Healthy Living: Ironman wannabes, here's safe way to get started

Seeing this weekend’s ESi Ironman 70.3 Augusta triathlon competitors zipping past you might inspire thoughts on your own level of fitness. Whether you’re thinking about your first marathon, 5k race or just want a little extra exercise, beginning a running program is a rewarding endeavor, albeit quite daunting.


Before you lace up and head out on the trail, here are a few tips.

First, you need to decide what kind of program you’re thinking about starting. If you’re just looking to get in shape or battle some stress, a light jogging program is perfect. In this case, your running progression will depend on your current level of fitness. If you’ve been inactive for a long period of time, begin by walking. Progress your training to a walk/run combination before moving on to a full session of jogging.

By doing this, you’ll ease your muscles, joints and lungs back into fitness shape and avoid injury.

If you’re looking to hit a short to mid-size race, like a 5k or 10k, you need to structure your program more specifically to your event needs.

Again, you need to start slow, but you need to time your progression to your targeted race date. It’s dangerous to pick a competition too close to the start of your training. If you decide today to start training for a race that’s a week away, you’re setting yourself up for serious injury or failure. For the sake of your body and your personal finishing time, give yourself a couple months to work into proper shape.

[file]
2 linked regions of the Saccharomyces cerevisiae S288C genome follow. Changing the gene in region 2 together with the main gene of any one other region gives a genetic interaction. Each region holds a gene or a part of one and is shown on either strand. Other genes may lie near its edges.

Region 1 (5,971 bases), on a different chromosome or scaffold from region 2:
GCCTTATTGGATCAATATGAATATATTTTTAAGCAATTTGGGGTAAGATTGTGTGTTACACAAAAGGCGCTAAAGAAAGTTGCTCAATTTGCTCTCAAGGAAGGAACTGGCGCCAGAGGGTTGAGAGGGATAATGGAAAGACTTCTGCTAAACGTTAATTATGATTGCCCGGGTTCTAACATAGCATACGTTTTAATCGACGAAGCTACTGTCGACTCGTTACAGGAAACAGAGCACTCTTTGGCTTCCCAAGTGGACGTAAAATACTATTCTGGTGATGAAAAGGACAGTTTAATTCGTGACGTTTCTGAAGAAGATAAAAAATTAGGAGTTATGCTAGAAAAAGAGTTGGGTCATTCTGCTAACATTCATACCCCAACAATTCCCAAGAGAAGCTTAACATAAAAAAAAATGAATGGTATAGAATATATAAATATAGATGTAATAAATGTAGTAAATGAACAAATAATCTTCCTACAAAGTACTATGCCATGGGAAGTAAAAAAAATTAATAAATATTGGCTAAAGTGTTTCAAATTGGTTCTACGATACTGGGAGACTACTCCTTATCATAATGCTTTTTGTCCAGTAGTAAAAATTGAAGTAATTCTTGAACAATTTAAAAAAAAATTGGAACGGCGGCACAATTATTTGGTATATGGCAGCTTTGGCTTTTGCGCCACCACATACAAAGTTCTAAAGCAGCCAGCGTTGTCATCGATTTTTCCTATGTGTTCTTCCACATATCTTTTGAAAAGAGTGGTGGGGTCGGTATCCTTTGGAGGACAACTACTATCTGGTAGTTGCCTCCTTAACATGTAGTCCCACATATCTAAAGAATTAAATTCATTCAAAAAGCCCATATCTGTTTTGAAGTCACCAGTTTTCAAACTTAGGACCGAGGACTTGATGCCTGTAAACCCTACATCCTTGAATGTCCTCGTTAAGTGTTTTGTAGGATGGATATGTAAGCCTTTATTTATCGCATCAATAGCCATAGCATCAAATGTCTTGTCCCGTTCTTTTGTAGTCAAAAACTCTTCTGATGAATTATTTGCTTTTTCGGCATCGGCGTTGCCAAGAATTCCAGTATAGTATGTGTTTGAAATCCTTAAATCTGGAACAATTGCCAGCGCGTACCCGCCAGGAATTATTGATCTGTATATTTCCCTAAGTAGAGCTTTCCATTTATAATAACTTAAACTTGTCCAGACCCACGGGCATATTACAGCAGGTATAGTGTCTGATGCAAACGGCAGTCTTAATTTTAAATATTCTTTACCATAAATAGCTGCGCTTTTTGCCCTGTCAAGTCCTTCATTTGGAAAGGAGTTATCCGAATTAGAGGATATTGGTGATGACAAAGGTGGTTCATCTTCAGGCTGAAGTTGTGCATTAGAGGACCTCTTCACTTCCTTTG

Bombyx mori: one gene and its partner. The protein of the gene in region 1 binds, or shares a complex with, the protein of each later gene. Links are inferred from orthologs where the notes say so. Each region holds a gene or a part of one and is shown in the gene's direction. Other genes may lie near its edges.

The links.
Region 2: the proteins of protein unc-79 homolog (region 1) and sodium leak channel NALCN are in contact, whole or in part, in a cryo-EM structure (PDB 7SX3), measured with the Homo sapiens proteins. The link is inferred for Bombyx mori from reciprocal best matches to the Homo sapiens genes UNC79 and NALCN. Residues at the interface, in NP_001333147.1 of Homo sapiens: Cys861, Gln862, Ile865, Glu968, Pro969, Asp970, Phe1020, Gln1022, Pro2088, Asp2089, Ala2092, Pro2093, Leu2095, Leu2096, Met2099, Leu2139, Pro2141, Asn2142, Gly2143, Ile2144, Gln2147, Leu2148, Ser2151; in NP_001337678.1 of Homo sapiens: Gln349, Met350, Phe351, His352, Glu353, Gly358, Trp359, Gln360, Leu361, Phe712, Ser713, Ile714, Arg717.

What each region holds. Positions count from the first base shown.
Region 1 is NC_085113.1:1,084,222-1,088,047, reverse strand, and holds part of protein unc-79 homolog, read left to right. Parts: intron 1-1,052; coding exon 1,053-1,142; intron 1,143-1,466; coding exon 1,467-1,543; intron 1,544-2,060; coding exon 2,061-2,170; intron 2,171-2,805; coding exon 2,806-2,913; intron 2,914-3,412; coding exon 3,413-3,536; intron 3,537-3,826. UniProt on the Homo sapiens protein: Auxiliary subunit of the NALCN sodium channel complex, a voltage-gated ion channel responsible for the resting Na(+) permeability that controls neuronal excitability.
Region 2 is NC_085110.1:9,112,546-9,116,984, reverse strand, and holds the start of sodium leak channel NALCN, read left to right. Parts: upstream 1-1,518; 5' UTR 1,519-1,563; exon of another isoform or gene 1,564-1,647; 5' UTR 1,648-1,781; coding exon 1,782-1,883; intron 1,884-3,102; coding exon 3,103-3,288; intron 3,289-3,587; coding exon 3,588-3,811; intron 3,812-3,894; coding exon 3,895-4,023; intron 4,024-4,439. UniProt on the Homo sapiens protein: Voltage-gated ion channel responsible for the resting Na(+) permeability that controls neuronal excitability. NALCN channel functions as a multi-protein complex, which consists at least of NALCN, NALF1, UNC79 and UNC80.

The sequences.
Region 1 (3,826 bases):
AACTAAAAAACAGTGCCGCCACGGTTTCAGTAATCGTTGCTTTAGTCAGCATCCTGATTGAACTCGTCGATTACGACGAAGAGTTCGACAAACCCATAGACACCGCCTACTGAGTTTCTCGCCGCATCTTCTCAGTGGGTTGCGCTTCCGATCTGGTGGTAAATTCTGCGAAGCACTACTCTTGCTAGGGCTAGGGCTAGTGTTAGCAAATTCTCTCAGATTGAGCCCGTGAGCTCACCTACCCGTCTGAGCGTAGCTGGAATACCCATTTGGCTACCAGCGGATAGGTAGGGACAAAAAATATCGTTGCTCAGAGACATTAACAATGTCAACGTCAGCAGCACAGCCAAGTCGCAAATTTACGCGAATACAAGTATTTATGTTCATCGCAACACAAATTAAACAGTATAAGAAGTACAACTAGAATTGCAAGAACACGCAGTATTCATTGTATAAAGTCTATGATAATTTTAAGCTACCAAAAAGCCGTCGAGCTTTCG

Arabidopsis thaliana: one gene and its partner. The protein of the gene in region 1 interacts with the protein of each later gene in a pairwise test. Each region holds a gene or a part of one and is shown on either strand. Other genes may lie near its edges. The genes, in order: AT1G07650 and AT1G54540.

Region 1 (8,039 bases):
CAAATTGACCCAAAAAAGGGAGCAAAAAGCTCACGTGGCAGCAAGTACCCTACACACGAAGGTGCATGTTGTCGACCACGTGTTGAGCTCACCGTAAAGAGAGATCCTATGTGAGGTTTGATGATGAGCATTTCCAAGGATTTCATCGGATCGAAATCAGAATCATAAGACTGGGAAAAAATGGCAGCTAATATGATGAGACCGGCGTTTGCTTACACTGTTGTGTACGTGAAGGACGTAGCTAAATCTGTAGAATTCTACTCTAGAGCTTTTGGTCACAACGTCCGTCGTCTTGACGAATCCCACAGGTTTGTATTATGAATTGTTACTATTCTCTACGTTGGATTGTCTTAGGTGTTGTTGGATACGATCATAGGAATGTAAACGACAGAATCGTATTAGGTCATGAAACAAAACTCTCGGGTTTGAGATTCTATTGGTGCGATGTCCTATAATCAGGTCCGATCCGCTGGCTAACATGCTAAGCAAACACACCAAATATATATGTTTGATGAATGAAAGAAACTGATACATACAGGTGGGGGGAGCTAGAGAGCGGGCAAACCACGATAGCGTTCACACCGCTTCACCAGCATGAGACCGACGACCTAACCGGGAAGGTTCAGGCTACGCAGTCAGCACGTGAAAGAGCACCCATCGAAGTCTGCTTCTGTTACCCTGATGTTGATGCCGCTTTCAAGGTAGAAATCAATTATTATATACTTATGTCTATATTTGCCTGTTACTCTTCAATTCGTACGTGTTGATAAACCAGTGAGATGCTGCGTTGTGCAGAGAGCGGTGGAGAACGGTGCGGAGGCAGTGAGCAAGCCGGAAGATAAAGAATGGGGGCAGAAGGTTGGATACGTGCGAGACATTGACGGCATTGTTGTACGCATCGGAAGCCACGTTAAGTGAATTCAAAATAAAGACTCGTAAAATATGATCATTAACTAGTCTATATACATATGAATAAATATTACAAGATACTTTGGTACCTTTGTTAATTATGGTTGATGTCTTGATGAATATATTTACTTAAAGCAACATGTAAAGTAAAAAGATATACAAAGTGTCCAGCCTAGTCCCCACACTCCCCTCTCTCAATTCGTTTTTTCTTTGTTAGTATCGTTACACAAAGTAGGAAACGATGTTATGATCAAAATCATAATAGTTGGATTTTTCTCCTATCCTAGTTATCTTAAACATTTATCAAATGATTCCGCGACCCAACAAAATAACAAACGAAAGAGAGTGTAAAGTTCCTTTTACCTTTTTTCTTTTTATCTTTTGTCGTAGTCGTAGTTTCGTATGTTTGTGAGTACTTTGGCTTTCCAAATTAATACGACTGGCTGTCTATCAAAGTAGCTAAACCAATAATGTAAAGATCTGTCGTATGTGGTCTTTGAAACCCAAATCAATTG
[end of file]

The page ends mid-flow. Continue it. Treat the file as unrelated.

For those ambitious few who want to go from zero to marathon, it takes a lot more planning. Please don’t think you can step onto the starting line with little or no training. That is an extremely dangerous move and will likely land you in the medical tent.

For those who don’t know, a marathon is 26.2 miles of running, up and down hills, usually on public roads, rain or shine. If you’re serious, begin moving a year before your race. Most marathon running programs backdate your training about six months before your race. These programs are widely found online or in running stores, but usually expect participants to already be in moderate running shape before beginning.

On the surface, it seems like there’s a lot to figure out before you first get on the treadmill, but a little planning can go a long way in preventing injury and enhancing your running experience.

For this week’s easy fit mini recipe, I’m going to suggest something a little different. Instead of a true recipe, I’m going to give my favorite carbohydrate-loading meal.

First, I take whole wheat spaghetti pasta and add plain sauce. I like to keep my sauce bland so that I can add my own spices: parsley, oregano, thyme, paprika, salt and pepper are what I throw in. Finally, I add turkey meatballs and enjoy. I eat this meal a day before any big race, thus ensuring a proper energy balance for my race.

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